European Commission‘s initial contribution to Global Monitoring to
Environment and Security (GMES), a joint initiative with ESA to develop
an independent environmental monitoring capability for Europe.

Researchers seeking to follow the carbon

Carbon‘s unique compound-forming properties
underpin all life on Earth. They also mean this many-formed element is
abundant not only in the biosphere but also in the geosphere, ocean and
atmosphere, undergoing exchange – often rapidly – between them.

This movement of carbon through the
different components of the Earth system is called the carbon cycle.
Human activities have led the cycle to move out of balance, as fossil
fuel burning and land clearances lead to increased atmospheric carbon
levels driving global warming. This development may also have knock-on
effects on the carbon cycle itself, in the uncertain responses of
oceanic phytoplankton and land vegetation respond to rising

Researchers have developed complex software models of carbon cycle
processes to try and predict future changes, providing vital input for
the Intergovernmental Panel on Climate Change (IPCC) and related groups
assessing the potential impact of climate change. However any model is
only as good as input data, and relevant data is lacking for certain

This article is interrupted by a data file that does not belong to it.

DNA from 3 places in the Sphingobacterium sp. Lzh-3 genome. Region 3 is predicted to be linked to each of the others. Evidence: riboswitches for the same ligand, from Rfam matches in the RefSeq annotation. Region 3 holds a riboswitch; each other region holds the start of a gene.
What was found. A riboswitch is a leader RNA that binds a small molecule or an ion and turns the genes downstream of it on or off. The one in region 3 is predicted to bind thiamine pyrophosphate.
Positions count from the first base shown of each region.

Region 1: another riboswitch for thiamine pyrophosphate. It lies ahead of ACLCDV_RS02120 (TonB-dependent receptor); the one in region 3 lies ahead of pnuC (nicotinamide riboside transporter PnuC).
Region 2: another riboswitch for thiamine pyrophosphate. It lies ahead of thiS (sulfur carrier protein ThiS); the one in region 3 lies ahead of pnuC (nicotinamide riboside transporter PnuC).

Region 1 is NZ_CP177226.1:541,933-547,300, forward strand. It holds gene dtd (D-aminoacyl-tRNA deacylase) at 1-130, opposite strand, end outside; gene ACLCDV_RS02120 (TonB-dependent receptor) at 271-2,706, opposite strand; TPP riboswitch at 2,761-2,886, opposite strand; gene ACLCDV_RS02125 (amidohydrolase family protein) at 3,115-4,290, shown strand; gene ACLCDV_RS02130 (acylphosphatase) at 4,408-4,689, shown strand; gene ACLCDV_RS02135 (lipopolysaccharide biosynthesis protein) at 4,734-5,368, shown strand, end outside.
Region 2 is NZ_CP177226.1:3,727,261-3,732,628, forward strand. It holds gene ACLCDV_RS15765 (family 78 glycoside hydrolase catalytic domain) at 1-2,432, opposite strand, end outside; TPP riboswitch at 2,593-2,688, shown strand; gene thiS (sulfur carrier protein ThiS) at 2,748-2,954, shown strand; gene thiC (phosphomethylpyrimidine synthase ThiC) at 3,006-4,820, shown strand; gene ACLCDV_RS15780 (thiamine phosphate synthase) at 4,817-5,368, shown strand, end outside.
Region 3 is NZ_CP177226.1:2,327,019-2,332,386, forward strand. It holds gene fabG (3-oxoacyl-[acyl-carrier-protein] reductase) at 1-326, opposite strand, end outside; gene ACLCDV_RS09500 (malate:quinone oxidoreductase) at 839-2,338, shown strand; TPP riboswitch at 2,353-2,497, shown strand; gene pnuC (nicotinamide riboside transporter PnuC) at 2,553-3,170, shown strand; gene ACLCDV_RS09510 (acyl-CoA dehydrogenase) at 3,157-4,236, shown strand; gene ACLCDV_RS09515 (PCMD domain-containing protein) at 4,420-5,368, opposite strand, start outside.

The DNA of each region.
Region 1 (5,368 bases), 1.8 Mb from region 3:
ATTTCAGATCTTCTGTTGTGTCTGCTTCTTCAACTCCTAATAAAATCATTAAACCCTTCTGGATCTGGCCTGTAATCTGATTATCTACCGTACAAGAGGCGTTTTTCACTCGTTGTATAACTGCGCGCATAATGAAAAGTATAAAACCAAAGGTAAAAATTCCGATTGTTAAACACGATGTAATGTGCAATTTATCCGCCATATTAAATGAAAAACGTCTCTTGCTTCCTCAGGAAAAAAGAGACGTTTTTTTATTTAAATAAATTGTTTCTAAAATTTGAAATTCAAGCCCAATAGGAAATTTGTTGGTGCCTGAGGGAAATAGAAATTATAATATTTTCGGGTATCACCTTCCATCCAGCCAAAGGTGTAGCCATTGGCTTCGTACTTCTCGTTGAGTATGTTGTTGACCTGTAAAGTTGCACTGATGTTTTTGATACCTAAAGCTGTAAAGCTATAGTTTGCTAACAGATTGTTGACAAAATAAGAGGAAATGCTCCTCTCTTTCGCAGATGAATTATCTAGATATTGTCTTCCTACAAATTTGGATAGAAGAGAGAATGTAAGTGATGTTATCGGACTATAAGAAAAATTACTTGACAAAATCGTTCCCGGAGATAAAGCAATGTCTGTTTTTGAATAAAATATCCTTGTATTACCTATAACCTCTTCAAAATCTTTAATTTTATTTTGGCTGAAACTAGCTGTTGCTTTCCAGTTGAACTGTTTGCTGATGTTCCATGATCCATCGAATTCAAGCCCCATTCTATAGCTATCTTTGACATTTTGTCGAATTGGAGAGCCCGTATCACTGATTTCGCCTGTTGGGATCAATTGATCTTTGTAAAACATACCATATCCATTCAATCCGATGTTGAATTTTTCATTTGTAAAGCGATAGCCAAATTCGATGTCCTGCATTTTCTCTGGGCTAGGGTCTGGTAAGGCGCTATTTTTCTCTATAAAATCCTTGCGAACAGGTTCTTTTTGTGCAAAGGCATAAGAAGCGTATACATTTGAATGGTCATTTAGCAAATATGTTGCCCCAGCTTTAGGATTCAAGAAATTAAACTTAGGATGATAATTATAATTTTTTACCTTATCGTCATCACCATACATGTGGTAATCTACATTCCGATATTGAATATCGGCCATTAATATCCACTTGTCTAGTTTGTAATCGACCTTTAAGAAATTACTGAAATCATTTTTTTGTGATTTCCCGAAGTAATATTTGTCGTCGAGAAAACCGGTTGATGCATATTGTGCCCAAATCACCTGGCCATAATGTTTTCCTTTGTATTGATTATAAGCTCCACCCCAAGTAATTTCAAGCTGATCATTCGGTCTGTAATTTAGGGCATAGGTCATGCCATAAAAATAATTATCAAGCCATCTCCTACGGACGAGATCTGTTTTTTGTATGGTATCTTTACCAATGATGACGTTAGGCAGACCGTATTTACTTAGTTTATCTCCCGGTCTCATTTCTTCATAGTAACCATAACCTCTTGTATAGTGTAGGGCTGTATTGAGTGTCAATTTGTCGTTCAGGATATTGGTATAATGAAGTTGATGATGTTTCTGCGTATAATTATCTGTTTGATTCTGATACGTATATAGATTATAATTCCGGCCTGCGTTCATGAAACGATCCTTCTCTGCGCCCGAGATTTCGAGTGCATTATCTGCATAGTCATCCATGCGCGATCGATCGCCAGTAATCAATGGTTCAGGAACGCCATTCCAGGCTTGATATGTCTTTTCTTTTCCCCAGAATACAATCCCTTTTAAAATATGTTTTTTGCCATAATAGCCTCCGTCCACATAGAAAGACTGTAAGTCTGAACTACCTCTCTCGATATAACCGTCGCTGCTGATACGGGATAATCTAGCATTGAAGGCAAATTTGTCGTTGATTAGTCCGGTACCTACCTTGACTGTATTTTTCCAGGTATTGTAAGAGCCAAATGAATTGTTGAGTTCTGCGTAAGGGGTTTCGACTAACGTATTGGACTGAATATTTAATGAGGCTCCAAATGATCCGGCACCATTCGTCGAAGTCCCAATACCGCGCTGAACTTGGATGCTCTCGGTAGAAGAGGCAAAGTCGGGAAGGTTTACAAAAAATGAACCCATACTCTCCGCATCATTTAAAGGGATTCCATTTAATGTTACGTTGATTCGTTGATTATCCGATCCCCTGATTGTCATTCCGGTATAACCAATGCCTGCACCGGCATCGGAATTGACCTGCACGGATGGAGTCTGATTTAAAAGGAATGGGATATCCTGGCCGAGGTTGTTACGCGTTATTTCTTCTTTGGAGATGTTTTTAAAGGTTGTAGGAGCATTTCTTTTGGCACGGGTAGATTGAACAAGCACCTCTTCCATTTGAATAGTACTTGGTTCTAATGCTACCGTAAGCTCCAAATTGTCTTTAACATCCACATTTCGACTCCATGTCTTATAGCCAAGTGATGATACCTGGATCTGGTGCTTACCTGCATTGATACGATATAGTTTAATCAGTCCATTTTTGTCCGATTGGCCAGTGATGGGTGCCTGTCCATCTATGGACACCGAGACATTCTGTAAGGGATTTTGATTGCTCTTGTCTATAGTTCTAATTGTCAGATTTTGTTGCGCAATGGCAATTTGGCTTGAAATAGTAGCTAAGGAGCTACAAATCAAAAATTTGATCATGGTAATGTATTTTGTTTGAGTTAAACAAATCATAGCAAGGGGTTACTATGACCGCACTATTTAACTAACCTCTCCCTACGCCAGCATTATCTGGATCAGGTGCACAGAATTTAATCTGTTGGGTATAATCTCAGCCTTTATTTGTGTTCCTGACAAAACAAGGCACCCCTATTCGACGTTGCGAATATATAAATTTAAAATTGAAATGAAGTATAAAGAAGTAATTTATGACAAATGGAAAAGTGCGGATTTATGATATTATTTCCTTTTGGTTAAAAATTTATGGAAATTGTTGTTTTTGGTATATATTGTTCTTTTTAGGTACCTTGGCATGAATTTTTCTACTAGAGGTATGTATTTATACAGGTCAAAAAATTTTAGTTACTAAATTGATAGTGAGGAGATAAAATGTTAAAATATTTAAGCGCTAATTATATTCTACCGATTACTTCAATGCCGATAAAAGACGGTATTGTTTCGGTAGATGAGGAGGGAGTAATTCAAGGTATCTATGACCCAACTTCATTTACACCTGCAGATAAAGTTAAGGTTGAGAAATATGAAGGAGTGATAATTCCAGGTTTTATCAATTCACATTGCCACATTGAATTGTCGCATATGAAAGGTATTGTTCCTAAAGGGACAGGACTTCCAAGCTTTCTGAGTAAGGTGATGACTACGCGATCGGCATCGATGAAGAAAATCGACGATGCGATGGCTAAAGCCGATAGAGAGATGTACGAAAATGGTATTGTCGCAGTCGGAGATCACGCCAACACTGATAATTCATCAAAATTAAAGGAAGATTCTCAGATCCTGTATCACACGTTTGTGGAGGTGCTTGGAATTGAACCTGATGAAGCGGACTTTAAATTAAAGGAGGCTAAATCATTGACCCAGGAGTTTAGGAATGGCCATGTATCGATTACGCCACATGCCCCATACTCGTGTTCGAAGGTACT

aspects of the carbon cycle – especially land vegetation.

is definitely a useful product for the carbon modelling community,”
explained Dr Tristan Quaife of CTCD. “Information about LAI is
important because it gives us an ability to constrain the amount of
green biomass available for photosynthesis and gas exchange through

“These are probably the two key processes
controlling carbon exchange with the atmosphere, so with better
knowledge of LAI and its dynamics we have a better chance of estimating
the primary productivity of an ecosystem.

“It is a similar story with vegetation
growth cycle – or phenology. Improved information allows us to improve
our knowledge of the length of time that leaves are out, influencing
vegetation‘s ability to assimilate carbon from the atmosphere. That
isn’t well modelled at the moment because we don‘t fully understand
what it is that makes a plant sprout its leaves, and consequently
models aren‘t so accurate.

“Burnt area estimates are also useful
because we don‘t fully understand global fire occurrence patterns
either. We can map active fires from space, but what we are seeing
there is only the part of the Earth that is combusted at that moment.
To get a complete picture we need to record the full area burnt, which
is useful for determining how much biomass has been removed from the
Earth‘s surface and consequently how much carbon has been liberated
into the atmosphere.”

ESA serving global change research

is being supported through the ESA‘s Data User Element of the Earth
Observation Envelope Programme-2 (EOEP-2), and is one of a family of
projects developing satellite-based products and services that support
investigations of global and climate change within different elements
of the Earth system.

These include GLOBWETLAND which is
developing means of monitoring wetland areas; GLOBCOVER which aims to
create the sharpest-ever global land cover map; GLOBAEROSOL to chart
the distribution of atmospheric aerosols playing a role in climate
forcing; GLOBCOLOUR which users ocean colour data to estimate marine
photosynthesis; and GLOBICE to acquire information on sea ice dynamics.

(Credits ESA)